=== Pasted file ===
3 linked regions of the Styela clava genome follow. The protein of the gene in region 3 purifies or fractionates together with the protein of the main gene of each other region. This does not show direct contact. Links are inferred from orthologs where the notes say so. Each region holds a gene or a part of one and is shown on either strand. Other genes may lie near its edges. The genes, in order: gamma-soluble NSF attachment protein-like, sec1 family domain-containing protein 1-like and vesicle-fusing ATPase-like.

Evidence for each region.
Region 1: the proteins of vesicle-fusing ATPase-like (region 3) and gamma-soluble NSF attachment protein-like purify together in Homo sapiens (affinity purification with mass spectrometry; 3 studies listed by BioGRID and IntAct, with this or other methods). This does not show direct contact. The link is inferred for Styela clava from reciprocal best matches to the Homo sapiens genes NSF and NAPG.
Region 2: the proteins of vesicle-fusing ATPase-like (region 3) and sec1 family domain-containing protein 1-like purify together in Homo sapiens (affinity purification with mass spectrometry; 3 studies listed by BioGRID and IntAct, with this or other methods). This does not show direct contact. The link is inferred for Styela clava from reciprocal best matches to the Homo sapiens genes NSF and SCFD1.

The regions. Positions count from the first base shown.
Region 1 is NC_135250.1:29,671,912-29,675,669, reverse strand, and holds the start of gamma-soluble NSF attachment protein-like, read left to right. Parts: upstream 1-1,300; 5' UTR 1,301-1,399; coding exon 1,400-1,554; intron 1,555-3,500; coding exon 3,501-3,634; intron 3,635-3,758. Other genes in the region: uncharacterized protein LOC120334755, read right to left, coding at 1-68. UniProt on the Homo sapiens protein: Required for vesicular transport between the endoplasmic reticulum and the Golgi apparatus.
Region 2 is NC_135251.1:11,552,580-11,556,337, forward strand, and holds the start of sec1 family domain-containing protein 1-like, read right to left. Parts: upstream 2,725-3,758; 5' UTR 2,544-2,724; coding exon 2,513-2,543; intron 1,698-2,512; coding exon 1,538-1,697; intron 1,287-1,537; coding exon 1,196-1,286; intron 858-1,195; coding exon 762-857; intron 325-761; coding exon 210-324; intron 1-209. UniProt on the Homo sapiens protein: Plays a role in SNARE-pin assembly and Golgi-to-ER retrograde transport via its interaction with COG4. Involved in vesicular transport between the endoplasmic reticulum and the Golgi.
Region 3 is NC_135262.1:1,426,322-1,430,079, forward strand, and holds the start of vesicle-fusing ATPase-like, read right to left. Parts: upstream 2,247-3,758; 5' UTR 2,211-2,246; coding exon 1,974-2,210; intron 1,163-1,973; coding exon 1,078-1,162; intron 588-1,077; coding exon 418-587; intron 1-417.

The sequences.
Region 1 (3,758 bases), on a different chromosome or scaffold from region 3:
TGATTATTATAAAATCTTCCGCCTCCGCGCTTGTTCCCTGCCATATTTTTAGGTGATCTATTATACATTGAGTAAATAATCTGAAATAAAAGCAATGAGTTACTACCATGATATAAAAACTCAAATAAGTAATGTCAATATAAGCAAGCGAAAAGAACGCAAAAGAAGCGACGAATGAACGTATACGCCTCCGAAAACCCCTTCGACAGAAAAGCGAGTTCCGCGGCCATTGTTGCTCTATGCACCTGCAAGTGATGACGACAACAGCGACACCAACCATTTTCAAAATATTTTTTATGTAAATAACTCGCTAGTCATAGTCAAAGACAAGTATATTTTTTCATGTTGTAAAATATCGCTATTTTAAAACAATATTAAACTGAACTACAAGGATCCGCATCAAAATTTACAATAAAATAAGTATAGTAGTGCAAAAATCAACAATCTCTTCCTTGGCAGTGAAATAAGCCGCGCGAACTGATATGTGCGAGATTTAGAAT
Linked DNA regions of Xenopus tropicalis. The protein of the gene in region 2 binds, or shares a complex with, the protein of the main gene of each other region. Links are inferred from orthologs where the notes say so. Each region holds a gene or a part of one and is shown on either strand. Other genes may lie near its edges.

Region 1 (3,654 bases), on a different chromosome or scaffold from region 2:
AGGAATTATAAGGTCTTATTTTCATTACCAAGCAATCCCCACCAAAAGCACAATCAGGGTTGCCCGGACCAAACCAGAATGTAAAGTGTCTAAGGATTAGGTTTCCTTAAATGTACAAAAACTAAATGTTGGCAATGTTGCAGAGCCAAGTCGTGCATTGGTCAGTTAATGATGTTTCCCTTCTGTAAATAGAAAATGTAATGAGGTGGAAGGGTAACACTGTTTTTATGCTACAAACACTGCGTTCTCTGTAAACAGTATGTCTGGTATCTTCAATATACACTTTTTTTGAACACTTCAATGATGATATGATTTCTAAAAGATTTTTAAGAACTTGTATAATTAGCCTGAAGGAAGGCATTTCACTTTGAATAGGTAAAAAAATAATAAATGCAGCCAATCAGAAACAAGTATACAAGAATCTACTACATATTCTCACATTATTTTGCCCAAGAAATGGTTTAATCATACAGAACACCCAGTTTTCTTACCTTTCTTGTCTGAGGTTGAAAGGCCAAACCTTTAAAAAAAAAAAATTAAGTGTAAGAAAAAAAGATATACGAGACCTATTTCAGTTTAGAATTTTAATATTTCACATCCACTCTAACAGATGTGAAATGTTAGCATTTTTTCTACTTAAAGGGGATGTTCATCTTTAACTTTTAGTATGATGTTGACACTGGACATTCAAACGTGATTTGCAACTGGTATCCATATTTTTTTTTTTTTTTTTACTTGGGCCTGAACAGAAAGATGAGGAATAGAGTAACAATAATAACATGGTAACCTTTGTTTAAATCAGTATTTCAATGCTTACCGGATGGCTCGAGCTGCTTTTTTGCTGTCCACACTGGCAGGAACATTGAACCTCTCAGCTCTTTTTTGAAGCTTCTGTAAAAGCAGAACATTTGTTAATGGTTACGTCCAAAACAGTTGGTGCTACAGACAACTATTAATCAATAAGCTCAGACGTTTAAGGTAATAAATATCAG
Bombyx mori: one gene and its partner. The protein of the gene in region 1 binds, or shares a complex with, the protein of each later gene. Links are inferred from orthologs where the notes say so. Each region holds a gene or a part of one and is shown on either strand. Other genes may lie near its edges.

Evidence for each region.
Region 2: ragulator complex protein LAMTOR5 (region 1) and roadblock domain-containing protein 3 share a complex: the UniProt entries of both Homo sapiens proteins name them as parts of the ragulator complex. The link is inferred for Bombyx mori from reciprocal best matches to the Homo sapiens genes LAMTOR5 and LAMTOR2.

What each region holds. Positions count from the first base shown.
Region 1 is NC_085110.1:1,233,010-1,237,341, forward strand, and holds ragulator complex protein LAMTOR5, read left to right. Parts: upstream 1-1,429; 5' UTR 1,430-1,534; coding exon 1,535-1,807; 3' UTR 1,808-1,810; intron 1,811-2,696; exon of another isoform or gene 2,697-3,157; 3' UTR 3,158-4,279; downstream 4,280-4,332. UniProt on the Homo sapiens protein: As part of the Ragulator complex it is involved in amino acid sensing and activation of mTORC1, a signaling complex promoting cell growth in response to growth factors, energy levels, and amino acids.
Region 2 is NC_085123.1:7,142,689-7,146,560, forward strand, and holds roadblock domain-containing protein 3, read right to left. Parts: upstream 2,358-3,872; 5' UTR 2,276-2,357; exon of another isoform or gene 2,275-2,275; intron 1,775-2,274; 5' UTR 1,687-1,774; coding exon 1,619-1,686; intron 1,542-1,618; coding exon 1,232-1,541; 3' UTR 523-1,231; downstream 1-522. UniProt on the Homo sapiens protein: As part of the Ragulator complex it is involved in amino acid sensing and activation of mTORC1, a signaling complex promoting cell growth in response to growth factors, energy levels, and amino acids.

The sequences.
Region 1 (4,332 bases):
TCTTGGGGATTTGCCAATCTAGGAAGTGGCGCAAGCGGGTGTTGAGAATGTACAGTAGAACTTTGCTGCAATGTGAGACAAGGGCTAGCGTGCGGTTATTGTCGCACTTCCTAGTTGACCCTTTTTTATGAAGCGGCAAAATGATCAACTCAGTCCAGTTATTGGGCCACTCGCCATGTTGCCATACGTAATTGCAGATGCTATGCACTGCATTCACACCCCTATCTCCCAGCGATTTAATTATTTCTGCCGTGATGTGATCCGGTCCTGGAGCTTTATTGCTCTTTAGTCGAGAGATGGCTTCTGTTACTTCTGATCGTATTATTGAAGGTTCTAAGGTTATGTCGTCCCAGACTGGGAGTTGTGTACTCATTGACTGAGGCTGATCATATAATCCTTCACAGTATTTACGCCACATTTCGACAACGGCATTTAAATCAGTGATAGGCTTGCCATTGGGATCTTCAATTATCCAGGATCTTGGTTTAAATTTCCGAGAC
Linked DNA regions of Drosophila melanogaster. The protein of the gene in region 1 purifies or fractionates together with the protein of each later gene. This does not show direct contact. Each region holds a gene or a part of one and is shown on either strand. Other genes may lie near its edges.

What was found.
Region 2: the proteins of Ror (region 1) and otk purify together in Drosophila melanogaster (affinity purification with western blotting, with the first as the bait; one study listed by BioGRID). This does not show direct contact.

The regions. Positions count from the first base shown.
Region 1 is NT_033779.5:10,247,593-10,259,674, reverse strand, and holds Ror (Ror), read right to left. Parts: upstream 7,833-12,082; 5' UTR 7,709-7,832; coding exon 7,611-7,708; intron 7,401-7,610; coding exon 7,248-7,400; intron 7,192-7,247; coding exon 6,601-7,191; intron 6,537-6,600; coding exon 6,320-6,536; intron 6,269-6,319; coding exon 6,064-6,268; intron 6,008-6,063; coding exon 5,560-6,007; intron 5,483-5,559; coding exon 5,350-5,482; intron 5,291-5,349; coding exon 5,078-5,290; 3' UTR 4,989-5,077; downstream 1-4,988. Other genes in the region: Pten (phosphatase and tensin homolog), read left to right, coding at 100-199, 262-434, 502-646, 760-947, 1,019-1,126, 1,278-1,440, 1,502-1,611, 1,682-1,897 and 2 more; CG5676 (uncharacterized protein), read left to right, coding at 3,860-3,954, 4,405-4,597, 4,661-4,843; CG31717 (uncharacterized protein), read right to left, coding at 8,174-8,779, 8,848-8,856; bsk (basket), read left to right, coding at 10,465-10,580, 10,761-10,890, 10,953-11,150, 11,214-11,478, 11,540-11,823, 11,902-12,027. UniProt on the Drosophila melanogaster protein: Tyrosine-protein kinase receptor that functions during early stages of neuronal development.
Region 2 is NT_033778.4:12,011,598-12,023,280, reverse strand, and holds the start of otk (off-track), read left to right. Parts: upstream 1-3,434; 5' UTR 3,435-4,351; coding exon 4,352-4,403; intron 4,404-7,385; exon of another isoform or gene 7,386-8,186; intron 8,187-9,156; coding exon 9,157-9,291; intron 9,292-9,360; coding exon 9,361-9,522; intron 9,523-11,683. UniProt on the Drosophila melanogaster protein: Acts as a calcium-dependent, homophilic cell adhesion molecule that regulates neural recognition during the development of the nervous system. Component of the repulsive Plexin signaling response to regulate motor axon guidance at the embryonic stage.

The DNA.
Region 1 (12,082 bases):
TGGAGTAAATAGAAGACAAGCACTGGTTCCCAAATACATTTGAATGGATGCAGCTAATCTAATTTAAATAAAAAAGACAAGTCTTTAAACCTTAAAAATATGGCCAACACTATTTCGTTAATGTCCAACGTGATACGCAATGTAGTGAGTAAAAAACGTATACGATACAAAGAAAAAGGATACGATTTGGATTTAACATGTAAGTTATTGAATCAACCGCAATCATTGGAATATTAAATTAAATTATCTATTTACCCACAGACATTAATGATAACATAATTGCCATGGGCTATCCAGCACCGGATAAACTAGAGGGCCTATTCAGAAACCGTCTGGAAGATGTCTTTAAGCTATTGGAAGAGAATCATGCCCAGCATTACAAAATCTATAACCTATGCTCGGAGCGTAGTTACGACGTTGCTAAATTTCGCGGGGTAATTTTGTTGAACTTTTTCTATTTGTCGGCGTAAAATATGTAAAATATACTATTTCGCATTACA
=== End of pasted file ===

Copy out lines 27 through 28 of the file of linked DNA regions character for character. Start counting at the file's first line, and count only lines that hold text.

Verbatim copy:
The regions. Positions count from the first base shown.
Region 1 is NT_033779.5:10,247,593-10,259,674, reverse strand, and holds Ror (Ror), read right to left. Parts: upstream 7,833-12,082; 5' UTR 7,709-7,832; coding exon 7,611-7,708; intron 7,401-7,610; coding exon 7,248-7,400; intron 7,192-7,247; coding exon 6,601-7,191; intron 6,537-6,600; coding exon 6,320-6,536; intron 6,269-6,319; coding exon 6,064-6,268; intron 6,008-6,063; coding exon 5,560-6,007; intron 5,483-5,559; coding exon 5,350-5,482; intron 5,291-5,349; coding exon 5,078-5,290; 3' UTR 4,989-5,077; downstream 1-4,988. Other genes in the region: Pten (phosphatase and tensin homolog), read left to right, coding at 100-199, 262-434, 502-646, 760-947, 1,019-1,126, 1,278-1,440, 1,502-1,611, 1,682-1,897 and 2 more; CG5676 (uncharacterized protein), read left to right, coding at 3,860-3,954, 4,405-4,597, 4,661-4,843; CG31717 (uncharacterized protein), read right to left, coding at 8,174-8,779, 8,848-8,856; bsk (basket), read left to right, coding at 10,465-10,580, 10,761-10,890, 10,953-11,150, 11,214-11,478, 11,540-11,823, 11,902-12,027. UniProt on the Drosophila melanogaster protein: Tyrosine-protein kinase receptor that functions during early stages of neuronal development.